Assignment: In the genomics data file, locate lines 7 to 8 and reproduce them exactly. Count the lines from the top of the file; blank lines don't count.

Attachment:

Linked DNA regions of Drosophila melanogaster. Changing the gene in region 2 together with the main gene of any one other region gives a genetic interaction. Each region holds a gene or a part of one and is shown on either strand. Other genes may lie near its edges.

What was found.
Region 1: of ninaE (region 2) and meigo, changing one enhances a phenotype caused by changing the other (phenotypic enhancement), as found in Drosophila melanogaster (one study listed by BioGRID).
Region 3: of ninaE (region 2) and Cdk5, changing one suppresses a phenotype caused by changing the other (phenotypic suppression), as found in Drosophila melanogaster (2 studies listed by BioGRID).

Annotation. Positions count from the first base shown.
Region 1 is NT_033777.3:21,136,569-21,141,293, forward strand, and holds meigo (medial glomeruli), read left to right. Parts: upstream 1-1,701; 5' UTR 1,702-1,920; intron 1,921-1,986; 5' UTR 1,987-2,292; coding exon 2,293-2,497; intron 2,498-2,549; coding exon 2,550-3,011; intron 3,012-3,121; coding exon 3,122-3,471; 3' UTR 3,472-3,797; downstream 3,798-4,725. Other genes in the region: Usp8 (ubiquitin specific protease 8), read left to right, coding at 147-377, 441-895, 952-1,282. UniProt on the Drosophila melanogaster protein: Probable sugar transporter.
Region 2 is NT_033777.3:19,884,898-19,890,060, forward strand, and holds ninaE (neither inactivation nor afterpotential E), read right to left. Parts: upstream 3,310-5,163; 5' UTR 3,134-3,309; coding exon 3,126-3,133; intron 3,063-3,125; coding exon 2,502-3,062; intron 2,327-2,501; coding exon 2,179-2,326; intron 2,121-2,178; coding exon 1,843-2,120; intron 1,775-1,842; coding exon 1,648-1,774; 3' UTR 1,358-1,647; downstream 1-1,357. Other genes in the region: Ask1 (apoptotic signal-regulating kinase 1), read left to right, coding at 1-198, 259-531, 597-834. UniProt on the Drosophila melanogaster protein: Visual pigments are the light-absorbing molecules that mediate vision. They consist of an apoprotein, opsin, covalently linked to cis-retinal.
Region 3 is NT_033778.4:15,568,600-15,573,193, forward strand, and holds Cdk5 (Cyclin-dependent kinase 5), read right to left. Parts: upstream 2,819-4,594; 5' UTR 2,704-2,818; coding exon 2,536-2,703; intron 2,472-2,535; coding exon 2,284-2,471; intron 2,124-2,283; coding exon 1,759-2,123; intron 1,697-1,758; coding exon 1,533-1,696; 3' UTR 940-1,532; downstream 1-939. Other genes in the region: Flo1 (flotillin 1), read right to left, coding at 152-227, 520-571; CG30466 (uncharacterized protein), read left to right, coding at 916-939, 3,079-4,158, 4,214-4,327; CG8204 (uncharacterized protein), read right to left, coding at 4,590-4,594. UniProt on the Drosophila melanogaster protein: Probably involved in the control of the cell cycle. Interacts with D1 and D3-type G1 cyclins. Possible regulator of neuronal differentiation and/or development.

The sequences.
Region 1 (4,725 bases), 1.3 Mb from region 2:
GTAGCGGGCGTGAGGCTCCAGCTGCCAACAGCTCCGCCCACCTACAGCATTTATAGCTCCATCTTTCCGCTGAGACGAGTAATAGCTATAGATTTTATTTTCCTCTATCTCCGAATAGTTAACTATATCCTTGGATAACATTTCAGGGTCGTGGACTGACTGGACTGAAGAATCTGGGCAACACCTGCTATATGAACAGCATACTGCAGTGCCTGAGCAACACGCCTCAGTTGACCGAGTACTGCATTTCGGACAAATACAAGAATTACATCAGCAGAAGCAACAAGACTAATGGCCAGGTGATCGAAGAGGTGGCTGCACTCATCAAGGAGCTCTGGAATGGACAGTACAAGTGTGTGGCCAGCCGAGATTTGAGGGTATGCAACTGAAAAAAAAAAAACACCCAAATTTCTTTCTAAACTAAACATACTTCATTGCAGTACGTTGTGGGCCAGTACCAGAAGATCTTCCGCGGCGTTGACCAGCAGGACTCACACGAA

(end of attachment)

Region 2 is NT_033777.3:19,884,898-19,890,060, forward strand, and holds ninaE (neither inactivation nor afterpotential E), read right to left. Parts: upstream 3,310-5,163; 5' UTR 3,134-3,309; coding exon 3,126-3,133; intron 3,063-3,125; coding exon 2,502-3,062; intron 2,327-2,501; coding exon 2,179-2,326; intron 2,121-2,178; coding exon 1,843-2,120; intron 1,775-1,842; coding exon 1,648-1,774; 3' UTR 1,358-1,647; downstream 1-1,357. Other genes in the region: Ask1 (apoptotic signal-regulating kinase 1), read left to right, coding at 1-198, 259-531, 597-834. UniProt on the Drosophila melanogaster protein: Visual pigments are the light-absorbing molecules that mediate vision. They consist of an apoprotein, opsin, covalently linked to cis-retinal.
Region 3 is NT_033778.4:15,568,600-15,573,193, forward strand, and holds Cdk5 (Cyclin-dependent kinase 5), read right to left. Parts: upstream 2,819-4,594; 5' UTR 2,704-2,818; coding exon 2,536-2,703; intron 2,472-2,535; coding exon 2,284-2,471; intron 2,124-2,283; coding exon 1,759-2,123; intron 1,697-1,758; coding exon 1,533-1,696; 3' UTR 940-1,532; downstream 1-939. Other genes in the region: Flo1 (flotillin 1), read right to left, coding at 152-227, 520-571; CG30466 (uncharacterized protein), read left to right, coding at 916-939, 3,079-4,158, 4,214-4,327; CG8204 (uncharacterized protein), read right to left, coding at 4,590-4,594. UniProt on the Drosophila melanogaster protein: Probably involved in the control of the cell cycle. Interacts with D1 and D3-type G1 cyclins. Possible regulator of neuronal differentiation and/or development.